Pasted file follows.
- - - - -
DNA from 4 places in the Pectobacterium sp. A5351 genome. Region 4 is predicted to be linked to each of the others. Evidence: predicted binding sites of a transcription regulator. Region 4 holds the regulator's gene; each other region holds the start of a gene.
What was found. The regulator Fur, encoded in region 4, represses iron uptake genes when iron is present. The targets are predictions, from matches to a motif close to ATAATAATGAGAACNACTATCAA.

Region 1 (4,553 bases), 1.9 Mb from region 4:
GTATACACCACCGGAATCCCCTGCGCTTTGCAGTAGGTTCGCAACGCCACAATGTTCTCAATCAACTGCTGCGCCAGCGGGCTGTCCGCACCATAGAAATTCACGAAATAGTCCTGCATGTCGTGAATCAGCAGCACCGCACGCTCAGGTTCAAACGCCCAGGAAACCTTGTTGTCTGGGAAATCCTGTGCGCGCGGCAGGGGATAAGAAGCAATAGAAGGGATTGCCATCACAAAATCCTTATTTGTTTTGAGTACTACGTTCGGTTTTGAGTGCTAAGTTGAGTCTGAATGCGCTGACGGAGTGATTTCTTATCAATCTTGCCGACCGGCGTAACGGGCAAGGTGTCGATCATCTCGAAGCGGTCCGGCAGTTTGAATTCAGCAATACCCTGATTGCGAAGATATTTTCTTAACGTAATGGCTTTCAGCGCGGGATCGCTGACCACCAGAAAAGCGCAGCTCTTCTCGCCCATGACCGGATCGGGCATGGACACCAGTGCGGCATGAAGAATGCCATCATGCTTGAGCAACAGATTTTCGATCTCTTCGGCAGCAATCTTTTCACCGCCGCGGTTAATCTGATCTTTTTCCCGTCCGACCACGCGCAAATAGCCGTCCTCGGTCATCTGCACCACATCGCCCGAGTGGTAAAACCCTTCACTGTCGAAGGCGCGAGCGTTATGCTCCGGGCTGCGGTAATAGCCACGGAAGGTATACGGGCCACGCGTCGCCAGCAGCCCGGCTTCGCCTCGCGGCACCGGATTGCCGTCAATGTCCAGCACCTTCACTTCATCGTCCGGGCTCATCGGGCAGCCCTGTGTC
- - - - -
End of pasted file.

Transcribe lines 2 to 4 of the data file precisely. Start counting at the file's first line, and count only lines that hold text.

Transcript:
What was found. The regulator Fur, encoded in region 4, represses iron uptake genes when iron is present. The targets are predictions, from matches to a motif close to ATAATAATGAGAACNACTATCAA.

Region 1 (4,553 bases), 1.9 Mb from region 4:
GTATACACCACCGGAATCCCCTGCGCTTTGCAGTAGGTTCGCAACGCCACAATGTTCTCAATCAACTGCTGCGCCAGCGGGCTGTCCGCACCATAGAAATTCACGAAATAGTCCTGCATGTCGTGAATCAGCAGCACCGCACGCTCAGGTTCAAACGCCCAGGAAACCTTGTTGTCTGGGAAATCCTGTGCGCGCGGCAGGGGATAAGAAGCAATAGAAGGGATTGCCATCACAAAATCCTTATTTGTTTTGAGTACTACGTTCGGTTTTGAGTGCTAAGTTGAGTCTGAATGCGCTGACGGAGTGATTTCTTATCAATCTTGCCGACCGGCGTAACGGGCAAGGTGTCGATCATCTCGAAGCGGTCCGGCAGTTTGAATTCAGCAATACCCTGATTGCGAAGATATTTTCTTAACGTAATGGCTTTCAGCGCGGGATCGCTGACCACCAGAAAAGCGCAGCTCTTCTCGCCCATGACCGGATCGGGCATGGACACCAGTGCGGCATGAAGAATGCCATCATGCTTGAGCAACAGATTTTCGATCTCTTCGGCAGCAATCTTTTCACCGCCGCGGTTAATCTGATCTTTTTCCCGTCCGACCACGCGCAAATAGCCGTCCTCGGTCATCTGCACCACATCGCCCGAGTGGTAAAACCCTTCACTGTCGAAGGCGCGAGCGTTATGCTCCGGGCTGCGGTAATAGCCACGGAAGGTATACGGGCCACGCGTCGCCAGCAGCCCGGCTTCGCCTCGCGGCACCGGATTGCCGTCAATGTCCAGCACCTTCACTTCATCGTCCGGGCTCATCGGGCAGCCCTGTGTC